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Introduction Previous aesthetic research has set its main focus on visual and auditory, primarily music, stimuli with only a handful of studies exploring the aesthetic potential of linguistic stimuli. In the present study, we investigate for the first time the effects of personality traits on phonaesthetic language ratings. Methods Twenty-three under-researched, “rarer” (less learned and therefore less known as a foreign language or L2) and minority languages were evaluated by 145 participants in terms of eroticism, beauty, status, and orderliness, subjectively perceived based on language sound. Results Overall, Romance languages (Catalan, Portuguese, Romanian) were still among the top six erotic languages of the experiment together with “Romance-sounding,” but less known languages like Breton and Basque. Catalan and Portuguese were also placed among the top six most beautiful languages. The Germanic languages (Swedish, Norwegian, Danish, and Icelandic) were perceived as more prestigious/higher in terms of status, however to some degree conditioned by their recognition/familiarity. Thus, we partly replicated the results of our earlier studies on the Romance language preferences (the so-called Latin Lover effect) and the perceived higher status of the Germanic languages and scrutinized again the effects of familiarity/language recognition, thereby calling into question the above mentioned concepts of the Latin Lover effect and the status of Germanic languages. We also found significant effects of personality traits (neuroticism, extraversion, and conscientiousness) on phonaesthetic ratings. Different personality types appreciated different aspects of languages: e.g., whereas neurotics had strong opinions about languages' eroticism, more conscientious participants gave significantly different ratings for status. Introverts were more generous in their ratings overall in comparison to extroverts. We did not find strong connections between personality types and specific languages or linguistic features (sonority, speech rate). Overall, personality traits were largely overridden by other individual differences: familiarity with languages (socio-cultural construals, the Romanization effect—perceiving a particular language as a Romance language) and participants' native language/L1. Discussion For language education in the global context, our results mean that introducing greater linguistic diversity in school and universities might result in greater appreciation and motivation to learn lesser-known and minority languages. Even though we generally prefer Romance languages to listen to and to study, different personality types are attracted to different language families and thus make potentially successful learners of these languages.
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TYPE Original Research
PUBLISHED 02 February 2023
DOI 10.3389/flang.2023.1043619
Pilar Ferré Romeu,
University of Rovira i Virgili, Spain
Juan Haro,
University of Rovira i Virgili, Spain
José Antonio Hinojosa,
Complutense University of Madrid, Spain
Vita V. Kogan
Susanne Maria Reiterer
This article was submitted to
a section of the journal
Frontiers in Language Sciences
RECEIVED 13 September 2022
ACCEPTED 12 January 2023
PUBLISHED 02 February 2023
Winkler A, Kogan VV and Reiterer SM (2023)
Phonaesthetics and personality—Why we do
not only prefer Romance languages.
Front. Lang. Sci. 2:1043619.
doi: 10.3389/flang.2023.1043619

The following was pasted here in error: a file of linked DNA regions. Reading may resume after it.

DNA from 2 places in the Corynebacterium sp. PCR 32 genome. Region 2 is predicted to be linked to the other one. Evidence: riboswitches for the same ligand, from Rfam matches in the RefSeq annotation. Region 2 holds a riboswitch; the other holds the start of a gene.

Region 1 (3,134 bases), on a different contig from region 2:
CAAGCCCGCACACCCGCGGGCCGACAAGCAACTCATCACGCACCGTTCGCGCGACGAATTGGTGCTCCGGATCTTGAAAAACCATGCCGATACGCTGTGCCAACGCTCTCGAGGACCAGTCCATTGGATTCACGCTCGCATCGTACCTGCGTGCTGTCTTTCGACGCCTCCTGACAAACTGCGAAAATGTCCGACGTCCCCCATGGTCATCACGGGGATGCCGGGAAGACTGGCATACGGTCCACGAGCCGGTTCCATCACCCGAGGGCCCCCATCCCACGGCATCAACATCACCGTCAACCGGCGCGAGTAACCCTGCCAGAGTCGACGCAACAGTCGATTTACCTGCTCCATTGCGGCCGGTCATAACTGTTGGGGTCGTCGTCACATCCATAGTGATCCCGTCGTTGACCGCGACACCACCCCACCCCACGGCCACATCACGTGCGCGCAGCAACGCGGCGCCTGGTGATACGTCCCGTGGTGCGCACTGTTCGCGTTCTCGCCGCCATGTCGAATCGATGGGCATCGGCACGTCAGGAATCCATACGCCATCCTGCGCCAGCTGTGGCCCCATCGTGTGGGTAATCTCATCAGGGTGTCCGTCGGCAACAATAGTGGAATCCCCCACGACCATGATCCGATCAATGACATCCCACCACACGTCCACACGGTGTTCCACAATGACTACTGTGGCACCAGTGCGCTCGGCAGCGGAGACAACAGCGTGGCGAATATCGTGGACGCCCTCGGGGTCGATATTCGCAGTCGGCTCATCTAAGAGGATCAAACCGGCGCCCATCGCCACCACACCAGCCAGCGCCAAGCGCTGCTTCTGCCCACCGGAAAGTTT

©2023 Winkler, Kogan and Reiterer. This is an
open-access article distributed under the terms
of the Creative Commons Attribution License
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does not comply with these terms.
Phonaesthetics and
personality—Why we do not only
prefer Romance languages
Anna Winkler1, Vita V. Kogan2*and Susanne Maria Reiterer1*
1Department of Linguistics, University of Vienna, Vienna, Austria, 2UCL School of Slavonic and East European
Studies (SSEES), University College London, London, United Kingdom
Introduction: Previous aesthetic research has set its main focus on visual and auditory,
primarily music, stimuli with only a handful of studies exploring the aesthetic potential
of linguistic stimuli. In the present study, we investigate for the first time the eects of
personality traits on phonaesthetic language ratings.
Methods: Twenty-three under-researched, “rarer” (less learned and therefore less
known as a foreign language or L2) and minority languages were evaluated by
145 participants in terms of eroticism, beauty, status, and orderliness, subjectively
perceived based on language sound.
Results: Overall, Romance languages (Catalan, Portuguese, Romanian) were still
among the top six erotic languages of the experiment together with “Romance-
sounding,” but less known languages like Breton and Basque. Catalan and Portuguese
were also placed among the top six most beautiful languages. The Germanic
languages (Swedish, Norwegian, Danish, and Icelandic) were perceived as more
prestigious/higher in terms of status, however to some degree conditioned by their
recognition/familiarity. Thus, we partly replicated the results of our earlier studies
on the Romance language preferences (the so-called Latin Lover eect) and the
perceived higher status of the Germanic languages and scrutinized again the eects of
familiarity/language recognition, thereby calling into question the above mentioned
concepts of the Latin Lover eect and the status of Germanic languages. We
also found significant eects of personality traits (neuroticism, extraversion, and
conscientiousness) on phonaesthetic ratings. Dierent personality types appreciated
dierent aspects of languages: e.g., whereas neurotics had strong opinions about
languages’ eroticism, more conscientious participants gave significantly dierent
ratings for status. Introverts were more generous in their ratings overall in comparison
to extroverts. We did not find strong connections between personality types and
specific languages or linguistic features (sonority, speech rate). Overall, personality
traits were largely overridden by other individual dierences: familiarity with languages